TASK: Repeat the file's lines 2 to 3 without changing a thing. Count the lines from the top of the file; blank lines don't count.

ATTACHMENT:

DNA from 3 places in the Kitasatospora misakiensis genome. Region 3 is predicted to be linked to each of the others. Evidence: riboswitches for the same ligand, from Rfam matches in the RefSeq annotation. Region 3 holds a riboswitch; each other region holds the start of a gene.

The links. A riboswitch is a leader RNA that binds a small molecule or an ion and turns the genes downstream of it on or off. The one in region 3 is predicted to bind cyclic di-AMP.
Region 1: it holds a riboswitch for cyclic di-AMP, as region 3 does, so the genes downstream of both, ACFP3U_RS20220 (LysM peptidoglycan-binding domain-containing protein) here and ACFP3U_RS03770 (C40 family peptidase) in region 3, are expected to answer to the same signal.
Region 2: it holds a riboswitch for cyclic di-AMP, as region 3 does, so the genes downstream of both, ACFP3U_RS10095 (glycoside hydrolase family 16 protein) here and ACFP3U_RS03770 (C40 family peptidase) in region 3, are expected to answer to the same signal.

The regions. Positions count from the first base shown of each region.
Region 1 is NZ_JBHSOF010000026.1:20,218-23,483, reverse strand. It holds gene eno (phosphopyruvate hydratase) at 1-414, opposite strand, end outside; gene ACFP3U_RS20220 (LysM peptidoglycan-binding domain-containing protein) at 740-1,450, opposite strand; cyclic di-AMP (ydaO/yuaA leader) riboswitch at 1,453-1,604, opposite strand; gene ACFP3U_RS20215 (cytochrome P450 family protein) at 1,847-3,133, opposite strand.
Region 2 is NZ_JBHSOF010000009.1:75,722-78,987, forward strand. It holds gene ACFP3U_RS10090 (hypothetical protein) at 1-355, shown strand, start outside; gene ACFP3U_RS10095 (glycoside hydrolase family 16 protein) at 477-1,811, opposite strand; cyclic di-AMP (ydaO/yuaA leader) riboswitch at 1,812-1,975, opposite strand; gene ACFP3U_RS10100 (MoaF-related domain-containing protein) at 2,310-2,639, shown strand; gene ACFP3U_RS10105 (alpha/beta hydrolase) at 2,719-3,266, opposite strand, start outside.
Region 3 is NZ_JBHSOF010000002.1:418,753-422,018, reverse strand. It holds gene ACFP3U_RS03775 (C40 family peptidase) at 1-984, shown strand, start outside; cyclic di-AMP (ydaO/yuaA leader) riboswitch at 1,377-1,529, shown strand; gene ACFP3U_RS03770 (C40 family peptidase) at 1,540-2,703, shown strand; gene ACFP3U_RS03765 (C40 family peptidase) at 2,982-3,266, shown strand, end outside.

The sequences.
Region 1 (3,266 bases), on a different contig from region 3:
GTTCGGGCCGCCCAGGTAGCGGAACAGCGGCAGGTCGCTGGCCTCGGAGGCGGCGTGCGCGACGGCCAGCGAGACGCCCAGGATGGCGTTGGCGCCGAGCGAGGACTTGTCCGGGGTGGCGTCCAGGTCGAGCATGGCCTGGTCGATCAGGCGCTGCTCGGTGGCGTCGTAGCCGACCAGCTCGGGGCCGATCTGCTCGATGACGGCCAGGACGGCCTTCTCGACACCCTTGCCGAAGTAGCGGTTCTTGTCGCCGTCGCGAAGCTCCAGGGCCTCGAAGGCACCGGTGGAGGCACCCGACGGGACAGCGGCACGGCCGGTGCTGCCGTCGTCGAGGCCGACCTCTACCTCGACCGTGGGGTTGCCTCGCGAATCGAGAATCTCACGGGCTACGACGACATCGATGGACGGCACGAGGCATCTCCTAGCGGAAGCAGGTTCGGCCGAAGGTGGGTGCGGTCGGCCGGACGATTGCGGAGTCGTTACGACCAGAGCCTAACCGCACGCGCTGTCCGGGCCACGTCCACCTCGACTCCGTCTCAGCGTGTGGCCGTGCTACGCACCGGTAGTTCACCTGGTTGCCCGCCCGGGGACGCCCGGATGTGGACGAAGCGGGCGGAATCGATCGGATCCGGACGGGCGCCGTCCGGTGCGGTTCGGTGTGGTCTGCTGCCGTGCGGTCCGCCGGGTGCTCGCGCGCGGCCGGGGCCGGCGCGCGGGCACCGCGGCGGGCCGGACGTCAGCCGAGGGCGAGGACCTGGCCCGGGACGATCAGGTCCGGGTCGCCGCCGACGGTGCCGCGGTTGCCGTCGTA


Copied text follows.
The links. A riboswitch is a leader RNA that binds a small molecule or an ion and turns the genes downstream of it on or off. The one in region 3 is predicted to bind cyclic di-AMP.
Region 1: it holds a riboswitch for cyclic di-AMP, as region 3 does, so the genes downstream of both, ACFP3U_RS20220 (LysM peptidoglycan-binding domain-containing protein) here and ACFP3U_RS03770 (C40 family peptidase) in region 3, are expected to answer to the same signal.